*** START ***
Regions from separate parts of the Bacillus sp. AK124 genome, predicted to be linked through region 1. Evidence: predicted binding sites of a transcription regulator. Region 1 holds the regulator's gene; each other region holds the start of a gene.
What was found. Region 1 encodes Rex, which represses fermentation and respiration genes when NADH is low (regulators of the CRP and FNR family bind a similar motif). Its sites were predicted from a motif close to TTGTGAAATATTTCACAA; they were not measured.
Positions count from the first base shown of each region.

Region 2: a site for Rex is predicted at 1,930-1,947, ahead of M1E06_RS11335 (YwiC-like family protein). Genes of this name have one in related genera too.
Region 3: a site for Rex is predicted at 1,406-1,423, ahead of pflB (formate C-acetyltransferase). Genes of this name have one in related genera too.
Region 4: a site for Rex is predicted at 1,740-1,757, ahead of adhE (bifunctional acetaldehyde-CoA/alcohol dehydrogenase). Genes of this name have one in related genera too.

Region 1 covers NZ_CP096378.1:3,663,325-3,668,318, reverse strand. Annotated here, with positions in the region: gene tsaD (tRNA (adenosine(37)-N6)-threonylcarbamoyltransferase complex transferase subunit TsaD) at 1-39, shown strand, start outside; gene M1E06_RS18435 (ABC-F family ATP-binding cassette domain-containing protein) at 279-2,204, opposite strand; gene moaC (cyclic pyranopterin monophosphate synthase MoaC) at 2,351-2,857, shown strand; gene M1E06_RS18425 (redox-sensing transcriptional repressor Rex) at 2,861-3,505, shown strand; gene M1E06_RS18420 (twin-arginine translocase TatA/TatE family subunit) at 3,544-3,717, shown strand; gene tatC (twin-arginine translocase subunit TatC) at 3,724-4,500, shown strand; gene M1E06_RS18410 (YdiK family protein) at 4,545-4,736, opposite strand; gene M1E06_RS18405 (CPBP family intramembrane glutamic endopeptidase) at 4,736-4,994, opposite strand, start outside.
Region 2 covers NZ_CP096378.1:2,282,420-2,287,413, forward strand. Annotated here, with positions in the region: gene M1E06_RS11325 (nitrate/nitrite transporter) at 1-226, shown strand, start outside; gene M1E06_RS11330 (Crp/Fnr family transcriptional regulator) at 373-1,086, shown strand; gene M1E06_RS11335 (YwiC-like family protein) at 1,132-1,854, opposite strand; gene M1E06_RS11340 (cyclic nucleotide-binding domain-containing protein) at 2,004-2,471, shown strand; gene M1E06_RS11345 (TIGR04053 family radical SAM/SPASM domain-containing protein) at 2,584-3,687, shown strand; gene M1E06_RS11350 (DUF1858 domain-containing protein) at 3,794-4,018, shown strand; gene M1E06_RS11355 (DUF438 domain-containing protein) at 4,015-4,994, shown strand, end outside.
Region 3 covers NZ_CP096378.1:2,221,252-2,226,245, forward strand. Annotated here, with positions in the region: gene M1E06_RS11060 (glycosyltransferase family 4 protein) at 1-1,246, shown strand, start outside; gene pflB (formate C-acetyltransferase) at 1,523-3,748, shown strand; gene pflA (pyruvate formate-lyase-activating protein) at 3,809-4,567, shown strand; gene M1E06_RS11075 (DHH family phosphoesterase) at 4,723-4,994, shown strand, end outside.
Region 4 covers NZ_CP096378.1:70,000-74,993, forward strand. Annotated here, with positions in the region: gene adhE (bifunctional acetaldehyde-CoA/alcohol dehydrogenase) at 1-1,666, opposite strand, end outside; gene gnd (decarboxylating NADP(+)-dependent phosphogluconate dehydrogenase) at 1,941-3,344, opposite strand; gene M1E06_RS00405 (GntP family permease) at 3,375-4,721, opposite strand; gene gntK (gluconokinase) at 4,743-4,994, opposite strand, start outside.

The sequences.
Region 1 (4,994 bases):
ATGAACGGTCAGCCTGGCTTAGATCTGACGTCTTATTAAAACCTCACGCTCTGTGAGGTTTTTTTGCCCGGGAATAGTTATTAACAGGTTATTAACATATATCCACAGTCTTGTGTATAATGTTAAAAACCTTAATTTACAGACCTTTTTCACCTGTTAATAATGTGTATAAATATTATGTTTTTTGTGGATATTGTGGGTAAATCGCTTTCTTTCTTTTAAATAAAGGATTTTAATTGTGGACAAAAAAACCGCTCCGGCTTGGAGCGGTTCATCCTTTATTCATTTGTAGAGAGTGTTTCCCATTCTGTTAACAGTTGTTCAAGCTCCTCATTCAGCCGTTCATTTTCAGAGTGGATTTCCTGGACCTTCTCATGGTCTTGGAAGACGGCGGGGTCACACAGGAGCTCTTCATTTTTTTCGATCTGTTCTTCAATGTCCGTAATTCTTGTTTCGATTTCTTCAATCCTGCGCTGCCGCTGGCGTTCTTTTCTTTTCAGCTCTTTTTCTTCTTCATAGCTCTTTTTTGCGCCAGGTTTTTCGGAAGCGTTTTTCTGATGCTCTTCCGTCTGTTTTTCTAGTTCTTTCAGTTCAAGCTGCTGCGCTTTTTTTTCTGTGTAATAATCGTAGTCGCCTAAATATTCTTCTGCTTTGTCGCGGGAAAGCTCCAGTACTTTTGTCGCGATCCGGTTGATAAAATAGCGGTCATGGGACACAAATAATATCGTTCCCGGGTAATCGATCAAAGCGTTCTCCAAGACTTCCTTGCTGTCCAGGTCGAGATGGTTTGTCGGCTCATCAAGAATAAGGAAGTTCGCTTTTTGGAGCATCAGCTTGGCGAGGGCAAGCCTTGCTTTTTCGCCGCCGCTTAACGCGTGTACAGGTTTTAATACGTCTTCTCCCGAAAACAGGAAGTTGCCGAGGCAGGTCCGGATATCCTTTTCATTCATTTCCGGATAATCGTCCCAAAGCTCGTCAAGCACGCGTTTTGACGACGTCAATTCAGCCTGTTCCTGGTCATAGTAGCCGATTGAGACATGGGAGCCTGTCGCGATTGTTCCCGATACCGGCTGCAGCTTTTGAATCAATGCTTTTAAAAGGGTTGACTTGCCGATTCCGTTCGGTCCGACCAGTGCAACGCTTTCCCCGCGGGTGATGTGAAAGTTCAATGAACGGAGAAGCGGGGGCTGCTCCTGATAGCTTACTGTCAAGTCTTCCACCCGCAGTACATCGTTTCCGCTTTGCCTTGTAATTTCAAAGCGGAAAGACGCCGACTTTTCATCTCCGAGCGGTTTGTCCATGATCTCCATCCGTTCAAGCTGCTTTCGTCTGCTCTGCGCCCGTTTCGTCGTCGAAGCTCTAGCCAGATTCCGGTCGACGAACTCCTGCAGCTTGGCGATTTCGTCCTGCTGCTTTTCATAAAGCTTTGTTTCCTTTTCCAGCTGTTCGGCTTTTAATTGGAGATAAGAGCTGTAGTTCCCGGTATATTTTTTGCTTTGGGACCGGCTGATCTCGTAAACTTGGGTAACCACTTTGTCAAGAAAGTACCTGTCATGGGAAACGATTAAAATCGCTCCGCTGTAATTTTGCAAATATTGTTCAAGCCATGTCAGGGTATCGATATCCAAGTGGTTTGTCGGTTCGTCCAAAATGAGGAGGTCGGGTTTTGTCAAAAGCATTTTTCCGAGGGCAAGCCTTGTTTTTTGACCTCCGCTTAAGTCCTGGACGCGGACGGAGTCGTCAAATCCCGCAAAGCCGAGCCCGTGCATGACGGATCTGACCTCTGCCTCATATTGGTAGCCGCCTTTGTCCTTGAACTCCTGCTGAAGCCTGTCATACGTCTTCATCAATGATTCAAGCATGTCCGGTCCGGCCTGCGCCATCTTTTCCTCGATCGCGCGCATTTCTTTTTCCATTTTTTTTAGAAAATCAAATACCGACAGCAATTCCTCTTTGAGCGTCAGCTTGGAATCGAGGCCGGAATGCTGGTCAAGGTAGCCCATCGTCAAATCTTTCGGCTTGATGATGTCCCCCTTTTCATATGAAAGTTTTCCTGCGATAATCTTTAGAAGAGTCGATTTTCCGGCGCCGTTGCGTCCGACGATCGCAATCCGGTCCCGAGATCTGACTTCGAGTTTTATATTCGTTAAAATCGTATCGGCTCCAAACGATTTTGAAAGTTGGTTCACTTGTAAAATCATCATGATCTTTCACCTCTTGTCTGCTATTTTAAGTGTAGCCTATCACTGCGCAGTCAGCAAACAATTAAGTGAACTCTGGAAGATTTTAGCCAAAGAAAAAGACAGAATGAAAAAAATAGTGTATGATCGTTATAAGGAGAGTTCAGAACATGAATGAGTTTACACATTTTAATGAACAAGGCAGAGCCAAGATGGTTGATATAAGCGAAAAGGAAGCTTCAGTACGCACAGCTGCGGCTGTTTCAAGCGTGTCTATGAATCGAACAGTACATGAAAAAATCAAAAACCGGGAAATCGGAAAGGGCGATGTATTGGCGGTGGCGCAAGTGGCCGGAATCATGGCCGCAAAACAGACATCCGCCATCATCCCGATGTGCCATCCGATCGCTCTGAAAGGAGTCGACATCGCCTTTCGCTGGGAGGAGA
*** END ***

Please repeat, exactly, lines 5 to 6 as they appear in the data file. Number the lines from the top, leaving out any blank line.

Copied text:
Region 3: a site for Rex is predicted at 1,406-1,423, ahead of pflB (formate C-acetyltransferase). Genes of this name have one in related genera too.
Region 4: a site for Rex is predicted at 1,740-1,757, ahead of adhE (bifunctional acetaldehyde-CoA/alcohol dehydrogenase). Genes of this name have one in related genera too.